Stop Bullying Teachers
An experienced high school educator in 2017 sent me this: “We have a lot of apathy in our school. We also have kids that would rather take the easy classes to get the A rather than challenge themselves and risk the C. Parents also have bought into the 4.0-mentality. We have many parents who always take the responsibility off the student and seek to blame others. This has created a generation of not only entitlement, but those who become bored easily as they seek entertainment rather than knowledge.”
When I visited the school I learned more: “Parents demand better grades than their children deserve. Students will visit me after class to ask how they can get an A, as if it’s my responsibility.”
This bullying of teachers and administrators for better grades simply has to stop. The students are the victims. Motivation weakens without full personal responsibility.
Failure is a great teacher. Adversity strengthens character. Parents that cushion children from both deny them valuable learning lessons.
Think about that statistic. We could annually create millions more young adults with college credentials and education if only they would finish what they started. Out of about 14 million 4-year college students enrolled each year, about 6.3 million will never graduate. These vast dropout numbers have a huge impact on not only students’ but our country’s future potential.
A big problem is cost. Too many students choose the wrong college, uncertain how to navigate the blizzard of choices and hidden costs, ending up at one that soon reveals itself as excessively expensive for the family’s budget.
But a huge contributing factor is an inability to fight through adversity and complete the necessary courses. If Billy has been cushioned from true adversity and honest grading, why should we expect him to exhibit grit and perseverance in the face of inevitable challenges in college and beyond?
Focus on efforts not outcomes
Snow-plow parenting creates fragile young adults. Mental-health services at many colleges are fully used. Many colleges have had to put limits on the number of free hours of therapy they can offer. One Stanford administrator writes about a student who texted her mother for help finding a classroom. Two University of Kentucky students recently admitted to breaking into their professor’s office. They had crawled through the air-duct system to steal the next day’s exam. We have too many gilded resumes attached to young people lacking the ability to cope with adversity. Especially with Covid now largely behind us, we need to work on growing grit in our students—and we need parents to help by holding their students accountable.
A University of Houston math professor told the New York Times, “More and more, students view the process of going to college as a business transaction. They see themselves as a customer. So if they don’t do well on a test, they think I (the professor) haven’t kept up my side of the business agreement. They view professors in a way similar to the person behind the counter getting their coffee.”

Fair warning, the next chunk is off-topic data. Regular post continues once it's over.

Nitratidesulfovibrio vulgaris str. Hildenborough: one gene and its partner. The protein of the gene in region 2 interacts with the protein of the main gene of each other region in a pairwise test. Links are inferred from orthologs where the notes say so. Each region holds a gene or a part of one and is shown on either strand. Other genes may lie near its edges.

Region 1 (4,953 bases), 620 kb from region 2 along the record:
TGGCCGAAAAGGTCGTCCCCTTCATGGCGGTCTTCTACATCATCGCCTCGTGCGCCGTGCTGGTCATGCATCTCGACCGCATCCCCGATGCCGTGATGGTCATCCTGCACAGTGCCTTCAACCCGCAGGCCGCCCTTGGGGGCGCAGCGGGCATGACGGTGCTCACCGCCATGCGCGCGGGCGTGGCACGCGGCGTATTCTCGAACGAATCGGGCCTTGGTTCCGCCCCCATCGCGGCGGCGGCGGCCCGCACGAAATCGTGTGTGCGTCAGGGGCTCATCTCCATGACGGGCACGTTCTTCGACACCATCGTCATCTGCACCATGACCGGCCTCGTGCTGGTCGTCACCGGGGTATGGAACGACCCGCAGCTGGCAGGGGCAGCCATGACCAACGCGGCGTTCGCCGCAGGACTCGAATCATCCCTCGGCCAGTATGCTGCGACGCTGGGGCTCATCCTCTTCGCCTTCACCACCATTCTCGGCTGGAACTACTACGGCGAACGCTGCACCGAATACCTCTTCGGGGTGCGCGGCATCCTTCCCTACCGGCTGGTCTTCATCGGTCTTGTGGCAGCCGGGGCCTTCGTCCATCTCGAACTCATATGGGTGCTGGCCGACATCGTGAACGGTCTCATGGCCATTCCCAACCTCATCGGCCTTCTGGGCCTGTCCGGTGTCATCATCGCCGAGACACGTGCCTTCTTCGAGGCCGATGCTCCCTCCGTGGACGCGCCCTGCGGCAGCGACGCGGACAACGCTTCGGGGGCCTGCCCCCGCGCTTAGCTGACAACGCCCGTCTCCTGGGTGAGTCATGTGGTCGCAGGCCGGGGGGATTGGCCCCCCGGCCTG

Countless studies show the benefits of focusing on our children’s effort rather than outcomes. By praising intelligence and grades, we make students wary of true challenges that might trigger alternate impressions. By praising effort, we create children armed with tenacity for tackling and overcoming adversity. This research reveals what common sense tells us: a hard-earned C is far preferable to an easy A.
Students should seek information
Of course, grades and class rank affect college admissions and scholarships—real money. One mom tells me, “I’ve always encouraged my kids to talk to their teachers toward the end of each quarter to ask, “What do I need to do to get an A?” I thought this showed that they cared about their grade and were engaged. Never once did I consider it bullying or implying that it was the teacher’s responsibility to make sure they had an A.”
And she’s right, as long as the inquiry simply seeks information, rather than results. Many educators for years, though, have told me that students and parents increasingly suggest that the teacher bears much responsibility for the desired results.
And yes, colleges would mitigate this unhealthy obsession with grades—the ends rather than the means– if their scholarships considered rigor as well as GPA. I applaud high schools that have done away with class rank for the same reason—awards that encourage students to gravitate towards easy classes unwittingly create fragile children.
So let’s allow our K-12 teachers to do their job and grade appropriately. I wish all teachers and administrators would use the same answer when blamed by parents for Billy’s imperfect results. “Work harder.” The path to increased success is simple: work harder. Nothing worthwhile comes with ease.
The stakes are high. A hard-earned two- or four-year college degree arms them with the skills, knowledge, and financial freedom to succeed. Let’s fortify our children by letting them experience the adversity inherent in life. They’ll be fine now and stronger in the future. And we can all stop bullying teachers.
John Baylor, Founder—OnToCollege